A stable climate benefits everyone, but the wealthier countries that contribute most to climate change are more buffered from its impacts. An asymmetry of wealth and power makes it harder to sustain a collective interest. I've studied irrigation systems in the Dominican Republic where farmers have a literal upstream-downstream relationship. Farmers upstream can impact the welfare of farmers downstream, but not vice versa.

Climate change is similar; wealthier "upstream" countries can influence poorer countries, but poorer countries don't influence the welfare of the wealthy as much. We are also upstream—in time—of future generations. They depend on us, but not vice versa.

If climate change isn't really a collective action problem, how do we solve it?

Burning fossil fuels produces pollutants besides greenhouse gasses. So you can also think of climate change as a local problem, which may be more feasible to address at lower levels of government. Carbon markets are another approach. In addition to buying and selling rights to emit carbon, you can buy carbon credits that allow you to pay to offset your emissions elsewhere.

Unregulated markets tend to favor the interests of wealthier individuals, but many institutions promote the interests of the wealthy and the powerful, not just markets. Marketizing everything may be naïve but it's just as naïve to dismiss markets as inherently evil. People around the world, including marginalized people, depend on trade for their livelihoods.

A lot of the criticism of carbon markets is about carbon credits and offsets, many of which are unregulated. It's a bit like the Wild West, leading many offset projects to lack additionality, meaning they don't lead to additional carbon storage above and beyond what would have happened. There's been a fair amount of invalid carbon offsets that are allowing companies to continue to pollute while claiming to be moving to net zero.

What other options are there?

A carbon tax would be simpler, but subsidies that promote renewable scaling are easier politically. The challenge there is that renewables may not be "green" at the levels we would need to replace fossil fuels. Renewables may also not displace fossil fuels so much as add to them. By the end of the book, I probably come across as a little more anti-market, but that's partially because markets have received the panacea treatment more than most other policies. We need to be wary about treating something as the solution to all our problems.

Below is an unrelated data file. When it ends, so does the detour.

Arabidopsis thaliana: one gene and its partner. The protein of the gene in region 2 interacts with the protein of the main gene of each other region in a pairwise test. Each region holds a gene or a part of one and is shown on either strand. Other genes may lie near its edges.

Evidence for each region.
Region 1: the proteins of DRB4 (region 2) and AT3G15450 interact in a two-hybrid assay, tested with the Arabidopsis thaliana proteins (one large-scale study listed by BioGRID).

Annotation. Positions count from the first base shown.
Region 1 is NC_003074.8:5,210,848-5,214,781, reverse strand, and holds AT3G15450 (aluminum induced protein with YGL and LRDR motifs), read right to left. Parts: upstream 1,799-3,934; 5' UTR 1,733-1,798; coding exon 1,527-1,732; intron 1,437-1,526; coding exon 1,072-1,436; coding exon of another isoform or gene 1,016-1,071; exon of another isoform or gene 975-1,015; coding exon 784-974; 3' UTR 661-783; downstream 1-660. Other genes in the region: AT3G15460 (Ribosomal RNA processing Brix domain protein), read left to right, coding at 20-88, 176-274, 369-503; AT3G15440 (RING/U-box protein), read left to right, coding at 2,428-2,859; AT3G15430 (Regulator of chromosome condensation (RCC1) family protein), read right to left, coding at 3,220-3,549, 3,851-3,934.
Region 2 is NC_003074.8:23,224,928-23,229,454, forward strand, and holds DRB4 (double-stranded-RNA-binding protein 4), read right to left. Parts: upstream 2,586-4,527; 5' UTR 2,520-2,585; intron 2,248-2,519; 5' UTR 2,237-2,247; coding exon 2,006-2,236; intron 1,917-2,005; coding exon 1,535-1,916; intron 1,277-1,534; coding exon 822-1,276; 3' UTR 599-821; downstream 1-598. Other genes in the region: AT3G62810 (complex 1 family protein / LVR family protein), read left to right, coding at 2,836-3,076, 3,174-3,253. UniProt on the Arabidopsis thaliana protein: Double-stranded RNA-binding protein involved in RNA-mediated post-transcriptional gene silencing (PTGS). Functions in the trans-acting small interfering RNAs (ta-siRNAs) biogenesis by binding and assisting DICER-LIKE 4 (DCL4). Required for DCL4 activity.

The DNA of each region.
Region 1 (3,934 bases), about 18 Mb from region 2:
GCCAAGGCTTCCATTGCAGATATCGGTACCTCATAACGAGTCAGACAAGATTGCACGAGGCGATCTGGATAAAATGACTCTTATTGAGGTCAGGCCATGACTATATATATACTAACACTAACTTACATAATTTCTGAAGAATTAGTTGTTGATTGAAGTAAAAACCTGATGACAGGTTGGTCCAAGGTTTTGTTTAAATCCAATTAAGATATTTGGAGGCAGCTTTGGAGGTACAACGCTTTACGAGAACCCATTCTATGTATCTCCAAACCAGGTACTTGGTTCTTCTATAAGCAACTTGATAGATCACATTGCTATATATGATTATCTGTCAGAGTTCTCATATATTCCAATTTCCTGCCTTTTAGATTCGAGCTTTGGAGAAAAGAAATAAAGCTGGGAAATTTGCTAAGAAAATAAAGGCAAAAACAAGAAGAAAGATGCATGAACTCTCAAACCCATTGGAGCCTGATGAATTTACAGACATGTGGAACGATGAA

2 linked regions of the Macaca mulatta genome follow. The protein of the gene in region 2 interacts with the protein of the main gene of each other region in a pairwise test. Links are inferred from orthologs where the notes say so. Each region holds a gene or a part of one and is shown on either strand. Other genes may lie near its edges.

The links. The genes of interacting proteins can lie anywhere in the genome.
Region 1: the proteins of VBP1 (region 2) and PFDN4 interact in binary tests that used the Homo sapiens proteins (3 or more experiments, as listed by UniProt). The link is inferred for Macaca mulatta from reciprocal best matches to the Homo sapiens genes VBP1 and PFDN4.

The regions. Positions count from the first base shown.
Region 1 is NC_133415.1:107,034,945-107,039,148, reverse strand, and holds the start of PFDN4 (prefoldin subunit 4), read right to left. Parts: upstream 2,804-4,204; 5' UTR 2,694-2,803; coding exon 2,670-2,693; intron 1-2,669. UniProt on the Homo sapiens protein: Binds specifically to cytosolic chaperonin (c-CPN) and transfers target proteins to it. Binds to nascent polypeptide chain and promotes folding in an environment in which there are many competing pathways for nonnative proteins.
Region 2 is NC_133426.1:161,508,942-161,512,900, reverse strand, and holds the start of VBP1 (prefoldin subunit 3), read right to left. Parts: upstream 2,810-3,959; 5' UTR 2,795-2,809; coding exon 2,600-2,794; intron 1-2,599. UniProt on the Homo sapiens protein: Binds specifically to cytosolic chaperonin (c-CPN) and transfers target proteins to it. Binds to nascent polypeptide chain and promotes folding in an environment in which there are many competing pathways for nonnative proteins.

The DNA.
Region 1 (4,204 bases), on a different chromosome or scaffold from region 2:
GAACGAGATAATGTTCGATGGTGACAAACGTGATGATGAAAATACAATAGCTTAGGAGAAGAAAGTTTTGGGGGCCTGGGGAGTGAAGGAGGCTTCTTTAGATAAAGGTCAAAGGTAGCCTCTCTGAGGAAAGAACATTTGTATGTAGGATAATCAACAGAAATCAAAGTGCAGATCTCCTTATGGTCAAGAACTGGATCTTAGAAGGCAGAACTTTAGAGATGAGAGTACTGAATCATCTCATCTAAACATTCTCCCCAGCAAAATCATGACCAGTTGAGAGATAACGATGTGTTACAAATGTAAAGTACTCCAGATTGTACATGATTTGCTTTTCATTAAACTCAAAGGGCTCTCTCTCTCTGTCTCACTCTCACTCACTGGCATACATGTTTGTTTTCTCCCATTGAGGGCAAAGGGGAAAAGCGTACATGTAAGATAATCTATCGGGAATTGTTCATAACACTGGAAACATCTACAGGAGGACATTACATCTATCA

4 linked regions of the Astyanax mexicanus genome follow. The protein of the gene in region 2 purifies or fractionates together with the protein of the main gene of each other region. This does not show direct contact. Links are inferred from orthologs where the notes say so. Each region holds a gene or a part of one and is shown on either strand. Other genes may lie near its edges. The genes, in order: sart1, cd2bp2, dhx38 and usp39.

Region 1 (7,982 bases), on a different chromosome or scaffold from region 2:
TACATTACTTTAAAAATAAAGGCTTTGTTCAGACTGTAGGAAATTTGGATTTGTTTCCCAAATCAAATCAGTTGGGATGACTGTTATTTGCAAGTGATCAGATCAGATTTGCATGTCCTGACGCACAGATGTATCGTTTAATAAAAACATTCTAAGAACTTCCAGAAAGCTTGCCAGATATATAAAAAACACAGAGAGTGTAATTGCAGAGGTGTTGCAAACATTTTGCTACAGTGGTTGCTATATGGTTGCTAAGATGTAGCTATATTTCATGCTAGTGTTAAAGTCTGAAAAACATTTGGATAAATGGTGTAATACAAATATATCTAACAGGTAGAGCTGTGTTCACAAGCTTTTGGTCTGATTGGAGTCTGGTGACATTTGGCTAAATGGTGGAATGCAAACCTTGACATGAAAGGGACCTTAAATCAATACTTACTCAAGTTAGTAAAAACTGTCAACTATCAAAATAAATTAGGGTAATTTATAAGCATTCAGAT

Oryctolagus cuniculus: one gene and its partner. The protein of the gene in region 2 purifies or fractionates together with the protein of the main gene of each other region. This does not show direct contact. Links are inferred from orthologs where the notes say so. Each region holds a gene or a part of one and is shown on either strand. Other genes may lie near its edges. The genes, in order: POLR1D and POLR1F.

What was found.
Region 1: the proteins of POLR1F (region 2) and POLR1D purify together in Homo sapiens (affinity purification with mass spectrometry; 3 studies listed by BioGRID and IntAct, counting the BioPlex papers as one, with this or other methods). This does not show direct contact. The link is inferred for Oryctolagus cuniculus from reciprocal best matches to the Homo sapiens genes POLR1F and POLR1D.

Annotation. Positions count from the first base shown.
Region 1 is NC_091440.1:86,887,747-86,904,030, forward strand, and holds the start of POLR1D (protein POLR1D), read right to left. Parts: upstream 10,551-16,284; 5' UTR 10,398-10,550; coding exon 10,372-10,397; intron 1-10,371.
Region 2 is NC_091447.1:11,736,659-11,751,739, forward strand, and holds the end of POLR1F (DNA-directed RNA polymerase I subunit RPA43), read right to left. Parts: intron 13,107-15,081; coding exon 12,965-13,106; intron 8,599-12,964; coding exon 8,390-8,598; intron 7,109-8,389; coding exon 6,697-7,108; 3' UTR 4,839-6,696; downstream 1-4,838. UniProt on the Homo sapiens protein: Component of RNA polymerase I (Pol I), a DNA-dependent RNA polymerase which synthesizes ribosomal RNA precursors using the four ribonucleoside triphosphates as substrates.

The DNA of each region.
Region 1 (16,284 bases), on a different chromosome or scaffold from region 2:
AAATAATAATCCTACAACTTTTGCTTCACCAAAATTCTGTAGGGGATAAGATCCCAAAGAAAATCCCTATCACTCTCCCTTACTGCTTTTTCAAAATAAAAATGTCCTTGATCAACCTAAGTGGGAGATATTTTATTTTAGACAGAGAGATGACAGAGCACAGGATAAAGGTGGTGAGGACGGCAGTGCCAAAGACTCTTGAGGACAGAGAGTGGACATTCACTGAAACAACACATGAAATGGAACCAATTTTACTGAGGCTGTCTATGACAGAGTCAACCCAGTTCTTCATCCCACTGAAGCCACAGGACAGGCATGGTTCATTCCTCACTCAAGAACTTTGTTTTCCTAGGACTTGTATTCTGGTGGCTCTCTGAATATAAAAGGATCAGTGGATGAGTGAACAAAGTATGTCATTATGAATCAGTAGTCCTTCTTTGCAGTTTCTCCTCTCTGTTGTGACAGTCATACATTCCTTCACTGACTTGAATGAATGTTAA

What about a community approach?

In Governing the Commons, Ostrom showed that communities could manage their resources and avoid the tragedy of the commons. But communities, like markets, are imperfect. Property rights can be unevenly distributed along gender, racial or ethnic lines. Individuals can disagree, and there can be multiple group interests. I'm not for or against communities. It's like being "for or against" a hammer or a saw. It depends on who's using it and for what purpose.

Did you have any interdisciplinary 'aha' moments writing this book?

I did! Whether it's private property or individual property, people with an intrinsic connection to the environment tend to treat it better. But in the face of a collective action problem, how do you promote cooperation? Evolutionary theory says kinship and reciprocity. If I cooperate with you, you'll pay me back with a hug or money. Human beings are also highly cooperative, and extended kinship is one way we do that.

My friends' children call me Uncle Mike. I'm not their uncle, but thinking of our friends as chosen kin widens the circle of cooperation. Indigenous communities talk about their relationship to the environment with the same two words. Kinship and reciprocity. In Native Hawaiian, the word "kuleana" means rights and responsibilities. I have a right to the environment, but also a responsibility to it. Many traditional and Indigenous communities talk about having reciprocal obligations to a river, forest, animals, to whatever they're using and extracting. Indigenous communities apply cultural kinship and the psychology of reciprocity to the natural environment in addition to other people.

There's currently a "rights of nature" movement that's trying to put this idea into law. It's good to try, but laws are not as good at capturing informal rules and norms. I'm not counting on the rights of nature movement to solve all our problems, even if it is on average a good step forward.